Under an LP, general partners are still personally responsible for all the business’s debts and liabilities. In addition, this entity is more expensive to create than a general partnership because it requires filing an application with your state. Finally, this business structure does not completely exempt limited partners from personal liability: if they take too active a role in the business, they can be held personally liable for business debts.
The Limited Liability Partnership
A limited liability partnership (LLP) is a business structure in which all of the partners are the joint owners of the business, and they all share in the profits and losses of the business. In this regard, it is very similar to a general partnership.
There is one big difference, however: in the case of LLPs, none of the partners have personal liability for the losses and debts of the business. Each partner is only directly liable for any damages or losses arising out of his or her own negligence and misconduct. However, this business structure is only available to partnerships offering professional services (doctors, lawyers, and accounting firms, for example).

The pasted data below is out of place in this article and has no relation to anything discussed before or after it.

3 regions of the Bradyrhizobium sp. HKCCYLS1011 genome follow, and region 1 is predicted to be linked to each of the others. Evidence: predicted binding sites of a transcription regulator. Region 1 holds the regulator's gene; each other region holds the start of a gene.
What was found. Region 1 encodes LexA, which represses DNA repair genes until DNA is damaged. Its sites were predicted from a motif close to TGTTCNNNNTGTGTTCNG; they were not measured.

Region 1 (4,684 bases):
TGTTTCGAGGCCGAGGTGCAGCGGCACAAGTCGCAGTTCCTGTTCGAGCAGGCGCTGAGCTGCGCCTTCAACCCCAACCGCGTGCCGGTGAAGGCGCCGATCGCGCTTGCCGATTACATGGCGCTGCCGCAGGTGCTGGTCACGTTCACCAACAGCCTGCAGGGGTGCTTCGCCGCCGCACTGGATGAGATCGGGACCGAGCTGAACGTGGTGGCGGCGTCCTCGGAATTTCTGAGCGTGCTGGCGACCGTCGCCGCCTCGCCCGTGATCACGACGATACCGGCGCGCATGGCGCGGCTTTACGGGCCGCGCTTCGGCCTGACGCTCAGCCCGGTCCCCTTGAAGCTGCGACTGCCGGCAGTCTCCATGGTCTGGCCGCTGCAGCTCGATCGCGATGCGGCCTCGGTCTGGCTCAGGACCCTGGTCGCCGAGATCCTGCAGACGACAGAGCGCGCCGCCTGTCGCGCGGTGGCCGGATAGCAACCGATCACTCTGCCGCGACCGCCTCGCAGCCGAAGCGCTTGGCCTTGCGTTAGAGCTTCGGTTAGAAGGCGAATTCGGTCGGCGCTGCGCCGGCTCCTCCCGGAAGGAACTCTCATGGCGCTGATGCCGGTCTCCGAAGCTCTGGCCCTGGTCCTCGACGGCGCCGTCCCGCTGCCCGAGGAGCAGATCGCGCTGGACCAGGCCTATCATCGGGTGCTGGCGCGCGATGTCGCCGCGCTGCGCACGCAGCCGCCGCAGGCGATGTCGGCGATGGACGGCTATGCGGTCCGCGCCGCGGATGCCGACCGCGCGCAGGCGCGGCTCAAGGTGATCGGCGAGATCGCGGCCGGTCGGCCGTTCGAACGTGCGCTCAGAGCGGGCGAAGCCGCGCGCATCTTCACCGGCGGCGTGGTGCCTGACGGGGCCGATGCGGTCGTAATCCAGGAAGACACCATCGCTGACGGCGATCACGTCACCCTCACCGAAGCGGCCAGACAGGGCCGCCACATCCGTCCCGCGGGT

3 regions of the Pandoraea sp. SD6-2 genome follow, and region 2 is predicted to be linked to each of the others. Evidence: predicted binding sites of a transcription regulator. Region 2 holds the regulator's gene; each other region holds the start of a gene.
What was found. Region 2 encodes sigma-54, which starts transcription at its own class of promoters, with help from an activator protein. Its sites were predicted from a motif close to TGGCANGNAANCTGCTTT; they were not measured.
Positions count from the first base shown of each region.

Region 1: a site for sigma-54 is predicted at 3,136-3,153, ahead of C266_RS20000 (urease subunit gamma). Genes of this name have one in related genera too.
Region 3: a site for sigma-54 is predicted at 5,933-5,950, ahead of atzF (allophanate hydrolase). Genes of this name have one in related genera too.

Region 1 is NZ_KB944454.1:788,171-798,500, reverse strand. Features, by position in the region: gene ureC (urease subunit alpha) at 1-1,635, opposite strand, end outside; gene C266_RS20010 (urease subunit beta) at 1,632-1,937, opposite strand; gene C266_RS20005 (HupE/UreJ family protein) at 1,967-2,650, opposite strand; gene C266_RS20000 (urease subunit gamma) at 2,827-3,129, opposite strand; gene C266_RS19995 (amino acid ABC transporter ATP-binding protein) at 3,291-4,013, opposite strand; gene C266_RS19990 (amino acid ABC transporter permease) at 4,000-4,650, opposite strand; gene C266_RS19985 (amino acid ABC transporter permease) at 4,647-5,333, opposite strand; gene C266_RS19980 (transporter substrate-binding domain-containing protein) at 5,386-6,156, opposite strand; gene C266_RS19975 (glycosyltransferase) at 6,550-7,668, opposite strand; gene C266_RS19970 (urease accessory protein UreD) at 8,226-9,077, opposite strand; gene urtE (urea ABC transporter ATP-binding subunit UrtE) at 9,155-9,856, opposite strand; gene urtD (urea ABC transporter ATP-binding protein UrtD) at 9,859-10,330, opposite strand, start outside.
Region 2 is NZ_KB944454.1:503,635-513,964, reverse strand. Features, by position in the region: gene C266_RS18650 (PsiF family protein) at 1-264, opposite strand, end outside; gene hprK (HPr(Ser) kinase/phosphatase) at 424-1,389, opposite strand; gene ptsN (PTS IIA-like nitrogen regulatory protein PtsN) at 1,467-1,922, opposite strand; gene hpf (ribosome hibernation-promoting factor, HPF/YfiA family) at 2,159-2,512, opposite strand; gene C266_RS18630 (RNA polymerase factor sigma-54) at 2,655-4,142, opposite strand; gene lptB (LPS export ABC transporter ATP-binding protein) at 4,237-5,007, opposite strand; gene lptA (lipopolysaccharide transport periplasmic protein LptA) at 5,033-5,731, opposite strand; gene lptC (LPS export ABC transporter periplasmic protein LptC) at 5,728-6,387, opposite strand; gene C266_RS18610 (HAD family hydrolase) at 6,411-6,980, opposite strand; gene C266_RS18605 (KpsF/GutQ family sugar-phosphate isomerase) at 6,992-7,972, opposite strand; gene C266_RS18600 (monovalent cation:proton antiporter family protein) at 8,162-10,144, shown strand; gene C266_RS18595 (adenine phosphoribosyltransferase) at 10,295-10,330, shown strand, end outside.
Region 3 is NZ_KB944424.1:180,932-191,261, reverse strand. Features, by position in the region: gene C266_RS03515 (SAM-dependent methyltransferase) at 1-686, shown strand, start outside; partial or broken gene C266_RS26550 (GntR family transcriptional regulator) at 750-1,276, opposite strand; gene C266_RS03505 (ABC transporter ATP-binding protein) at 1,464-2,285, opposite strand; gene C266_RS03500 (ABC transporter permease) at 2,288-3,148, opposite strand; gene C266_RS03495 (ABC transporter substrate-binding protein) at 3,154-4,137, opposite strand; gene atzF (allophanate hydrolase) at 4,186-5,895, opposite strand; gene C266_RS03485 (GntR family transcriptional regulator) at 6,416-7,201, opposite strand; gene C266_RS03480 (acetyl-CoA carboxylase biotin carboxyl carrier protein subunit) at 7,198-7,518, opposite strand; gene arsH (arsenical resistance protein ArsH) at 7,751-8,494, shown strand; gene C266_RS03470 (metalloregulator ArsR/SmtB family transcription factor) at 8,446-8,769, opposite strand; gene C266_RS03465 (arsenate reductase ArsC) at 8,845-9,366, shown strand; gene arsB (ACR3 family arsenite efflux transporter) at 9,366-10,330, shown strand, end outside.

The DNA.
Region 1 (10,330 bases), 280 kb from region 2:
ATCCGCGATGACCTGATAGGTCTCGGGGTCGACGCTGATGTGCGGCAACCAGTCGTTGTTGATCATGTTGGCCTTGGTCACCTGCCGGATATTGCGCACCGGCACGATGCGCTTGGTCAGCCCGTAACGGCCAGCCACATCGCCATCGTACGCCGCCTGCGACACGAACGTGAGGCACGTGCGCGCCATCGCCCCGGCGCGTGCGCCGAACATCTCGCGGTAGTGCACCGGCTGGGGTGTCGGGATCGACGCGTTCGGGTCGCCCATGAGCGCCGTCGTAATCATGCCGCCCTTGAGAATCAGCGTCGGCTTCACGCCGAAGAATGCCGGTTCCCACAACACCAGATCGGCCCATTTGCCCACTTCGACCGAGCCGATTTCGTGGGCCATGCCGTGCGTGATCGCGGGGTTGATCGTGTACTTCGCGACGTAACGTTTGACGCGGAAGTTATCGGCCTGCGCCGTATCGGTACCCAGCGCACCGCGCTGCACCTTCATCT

The Limited Liability Company
A limited liability company (LLC) is a form of business that is jointly owned by all the members of the LLC. The exact structure and proportion of ownership is determined in a membership agreement. If an LLC is correctly incorporated and legally operated, each of the members of the LLC are shielded from personal liability for the debts and obligations of the LLC. There is a complete separation between the assets and liabilities of the company and those of its members, in other words. The income generated by the LLC flows directly to its members, in whose hands it is taxed.
An LLC is relatively easy and inexpensive to form. This is a very big advantage when compared with the other business structures (corporations) that offer similar protection to the personal assets of the business owners. In addition, the actual operation of an LLC is very flexible and much can be determined in the LLC operating agreement: how profits are shared, how tax liabilities are divided among members, and how the day-to-day operations of the LLC are run, for example.
The fact that an LLC is a pass-through entity for tax purposes makes it an unattractive investment prospect. The structure does not allow for investor protections (such as those offered by preferred shares in the case of corporations) and pose increased tax liabilities to potential investors. If you are looking to raise funds, therefore, an LLC is not an advisable option.
The C Corporation
A Corporation (the C Corporation being the default type) is a legal entity that has a completely separate legal existence from its owners. The business entity is owned by shareholders, and managed by a board of directors.
The C Corporation is the first business structure on this list that is, as an entity, liable for corporate income tax. This means that its owners (shareholders) are not taxed on the business income generated by the C Corp.